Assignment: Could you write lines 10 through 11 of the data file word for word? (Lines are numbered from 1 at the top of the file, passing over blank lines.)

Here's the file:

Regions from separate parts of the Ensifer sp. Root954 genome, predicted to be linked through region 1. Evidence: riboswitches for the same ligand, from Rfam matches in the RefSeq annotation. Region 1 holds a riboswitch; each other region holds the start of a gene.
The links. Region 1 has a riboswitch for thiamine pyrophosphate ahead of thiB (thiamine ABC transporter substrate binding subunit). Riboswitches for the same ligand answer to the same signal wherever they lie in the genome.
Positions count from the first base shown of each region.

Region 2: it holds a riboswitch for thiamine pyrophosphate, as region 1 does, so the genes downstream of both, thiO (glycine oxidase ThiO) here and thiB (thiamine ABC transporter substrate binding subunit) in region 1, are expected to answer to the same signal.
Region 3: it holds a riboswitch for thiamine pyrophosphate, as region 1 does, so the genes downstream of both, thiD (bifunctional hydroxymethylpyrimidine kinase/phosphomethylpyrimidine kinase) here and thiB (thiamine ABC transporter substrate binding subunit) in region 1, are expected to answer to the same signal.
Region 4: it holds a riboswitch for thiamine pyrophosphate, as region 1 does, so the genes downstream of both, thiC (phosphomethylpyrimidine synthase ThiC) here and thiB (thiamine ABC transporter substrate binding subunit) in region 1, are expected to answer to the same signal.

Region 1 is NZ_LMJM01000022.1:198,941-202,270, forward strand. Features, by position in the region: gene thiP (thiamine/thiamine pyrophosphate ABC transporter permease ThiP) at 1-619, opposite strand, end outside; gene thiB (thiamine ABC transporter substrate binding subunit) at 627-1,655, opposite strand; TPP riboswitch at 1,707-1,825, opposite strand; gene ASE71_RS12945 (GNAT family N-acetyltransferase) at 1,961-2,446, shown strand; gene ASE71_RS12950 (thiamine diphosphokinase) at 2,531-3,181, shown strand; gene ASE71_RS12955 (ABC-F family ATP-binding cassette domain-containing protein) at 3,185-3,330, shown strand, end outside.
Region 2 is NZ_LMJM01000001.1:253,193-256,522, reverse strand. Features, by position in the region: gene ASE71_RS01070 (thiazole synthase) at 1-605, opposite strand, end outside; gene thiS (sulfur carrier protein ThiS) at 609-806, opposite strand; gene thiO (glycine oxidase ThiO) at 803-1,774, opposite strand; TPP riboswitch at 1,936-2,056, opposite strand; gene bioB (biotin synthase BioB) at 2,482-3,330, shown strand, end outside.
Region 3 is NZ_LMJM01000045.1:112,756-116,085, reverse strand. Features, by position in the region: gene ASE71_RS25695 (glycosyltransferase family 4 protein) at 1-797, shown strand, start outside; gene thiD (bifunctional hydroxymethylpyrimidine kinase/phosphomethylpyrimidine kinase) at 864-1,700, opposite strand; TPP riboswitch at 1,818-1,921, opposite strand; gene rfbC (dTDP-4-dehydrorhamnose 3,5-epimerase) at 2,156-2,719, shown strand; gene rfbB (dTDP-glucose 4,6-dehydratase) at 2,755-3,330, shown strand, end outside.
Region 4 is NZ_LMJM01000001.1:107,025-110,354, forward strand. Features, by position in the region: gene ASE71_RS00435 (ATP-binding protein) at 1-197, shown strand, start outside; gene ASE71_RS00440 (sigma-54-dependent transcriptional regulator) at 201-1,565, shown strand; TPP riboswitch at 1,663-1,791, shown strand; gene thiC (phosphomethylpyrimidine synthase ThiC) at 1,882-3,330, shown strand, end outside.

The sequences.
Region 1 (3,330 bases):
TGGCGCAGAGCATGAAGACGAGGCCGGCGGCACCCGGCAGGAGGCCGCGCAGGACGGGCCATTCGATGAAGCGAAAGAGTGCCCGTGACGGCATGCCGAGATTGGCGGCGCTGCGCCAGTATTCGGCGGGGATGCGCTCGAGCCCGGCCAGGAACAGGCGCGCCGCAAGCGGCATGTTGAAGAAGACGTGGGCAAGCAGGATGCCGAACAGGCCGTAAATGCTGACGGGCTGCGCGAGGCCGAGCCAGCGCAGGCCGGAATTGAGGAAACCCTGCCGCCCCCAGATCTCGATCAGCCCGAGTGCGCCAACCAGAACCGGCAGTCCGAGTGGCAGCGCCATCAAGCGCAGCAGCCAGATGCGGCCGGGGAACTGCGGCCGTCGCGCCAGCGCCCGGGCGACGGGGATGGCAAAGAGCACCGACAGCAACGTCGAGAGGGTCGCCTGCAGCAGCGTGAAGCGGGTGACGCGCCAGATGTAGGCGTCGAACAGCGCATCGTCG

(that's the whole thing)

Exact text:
Region 4 is NZ_LMJM01000001.1:107,025-110,354, forward strand. Features, by position in the region: gene ASE71_RS00435 (ATP-binding protein) at 1-197, shown strand, start outside; gene ASE71_RS00440 (sigma-54-dependent transcriptional regulator) at 201-1,565, shown strand; TPP riboswitch at 1,663-1,791, shown strand; gene thiC (phosphomethylpyrimidine synthase ThiC) at 1,882-3,330, shown strand, end outside.

The sequences.